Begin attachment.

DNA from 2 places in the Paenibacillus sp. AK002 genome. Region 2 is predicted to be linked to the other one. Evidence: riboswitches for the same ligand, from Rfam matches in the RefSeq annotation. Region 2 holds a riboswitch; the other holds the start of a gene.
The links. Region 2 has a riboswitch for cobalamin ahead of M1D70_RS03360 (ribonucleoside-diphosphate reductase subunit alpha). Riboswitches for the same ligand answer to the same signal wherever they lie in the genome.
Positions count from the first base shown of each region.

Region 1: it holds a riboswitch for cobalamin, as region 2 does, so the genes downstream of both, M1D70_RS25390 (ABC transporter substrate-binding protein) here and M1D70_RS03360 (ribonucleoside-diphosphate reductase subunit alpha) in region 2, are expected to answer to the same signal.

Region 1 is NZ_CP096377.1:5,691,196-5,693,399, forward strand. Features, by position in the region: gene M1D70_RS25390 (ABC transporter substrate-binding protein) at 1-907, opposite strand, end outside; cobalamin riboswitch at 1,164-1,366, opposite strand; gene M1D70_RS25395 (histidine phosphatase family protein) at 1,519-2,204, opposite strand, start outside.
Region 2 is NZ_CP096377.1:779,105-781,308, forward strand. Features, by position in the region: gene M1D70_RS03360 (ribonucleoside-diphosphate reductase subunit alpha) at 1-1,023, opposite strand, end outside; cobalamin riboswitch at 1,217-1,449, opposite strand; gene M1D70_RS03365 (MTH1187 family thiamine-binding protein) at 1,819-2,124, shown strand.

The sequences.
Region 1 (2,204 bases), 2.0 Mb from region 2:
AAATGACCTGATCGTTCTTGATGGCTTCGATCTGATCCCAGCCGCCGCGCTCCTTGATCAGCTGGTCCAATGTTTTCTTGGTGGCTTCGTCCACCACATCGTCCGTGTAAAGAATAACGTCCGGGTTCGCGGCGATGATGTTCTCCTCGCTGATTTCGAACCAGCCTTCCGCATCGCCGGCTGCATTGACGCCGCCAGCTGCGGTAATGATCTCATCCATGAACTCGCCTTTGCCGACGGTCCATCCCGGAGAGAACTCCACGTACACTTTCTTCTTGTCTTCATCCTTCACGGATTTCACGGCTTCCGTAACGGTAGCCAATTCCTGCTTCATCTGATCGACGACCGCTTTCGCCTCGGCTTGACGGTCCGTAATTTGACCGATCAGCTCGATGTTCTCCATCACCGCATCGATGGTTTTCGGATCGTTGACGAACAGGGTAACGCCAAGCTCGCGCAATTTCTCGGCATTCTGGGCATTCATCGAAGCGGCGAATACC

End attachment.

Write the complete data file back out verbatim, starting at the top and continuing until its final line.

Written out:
DNA from 2 places in the Paenibacillus sp. AK002 genome. Region 2 is predicted to be linked to the other one. Evidence: riboswitches for the same ligand, from Rfam matches in the RefSeq annotation. Region 2 holds a riboswitch; the other holds the start of a gene.
The links. Region 2 has a riboswitch for cobalamin ahead of M1D70_RS03360 (ribonucleoside-diphosphate reductase subunit alpha). Riboswitches for the same ligand answer to the same signal wherever they lie in the genome.
Positions count from the first base shown of each region.

Region 1: it holds a riboswitch for cobalamin, as region 2 does, so the genes downstream of both, M1D70_RS25390 (ABC transporter substrate-binding protein) here and M1D70_RS03360 (ribonucleoside-diphosphate reductase subunit alpha) in region 2, are expected to answer to the same signal.

Region 1 is NZ_CP096377.1:5,691,196-5,693,399, forward strand. Features, by position in the region: gene M1D70_RS25390 (ABC transporter substrate-binding protein) at 1-907, opposite strand, end outside; cobalamin riboswitch at 1,164-1,366, opposite strand; gene M1D70_RS25395 (histidine phosphatase family protein) at 1,519-2,204, opposite strand, start outside.
Region 2 is NZ_CP096377.1:779,105-781,308, forward strand. Features, by position in the region: gene M1D70_RS03360 (ribonucleoside-diphosphate reductase subunit alpha) at 1-1,023, opposite strand, end outside; cobalamin riboswitch at 1,217-1,449, opposite strand; gene M1D70_RS03365 (MTH1187 family thiamine-binding protein) at 1,819-2,124, shown strand.

The sequences.
Region 1 (2,204 bases), 2.0 Mb from region 2:
AAATGACCTGATCGTTCTTGATGGCTTCGATCTGATCCCAGCCGCCGCGCTCCTTGATCAGCTGGTCCAATGTTTTCTTGGTGGCTTCGTCCACCACATCGTCCGTGTAAAGAATAACGTCCGGGTTCGCGGCGATGATGTTCTCCTCGCTGATTTCGAACCAGCCTTCCGCATCGCCGGCTGCATTGACGCCGCCAGCTGCGGTAATGATCTCATCCATGAACTCGCCTTTGCCGACGGTCCATCCCGGAGAGAACTCCACGTACACTTTCTTCTTGTCTTCATCCTTCACGGATTTCACGGCTTCCGTAACGGTAGCCAATTCCTGCTTCATCTGATCGACGACCGCTTTCGCCTCGGCTTGACGGTCCGTAATTTGACCGATCAGCTCGATGTTCTCCATCACCGCATCGATGGTTTTCGGATCGTTGACGAACAGGGTAACGCCAAGCTCGCGCAATTTCTCGGCATTCTGGGCATTCATCGAAGCGGCGAATACC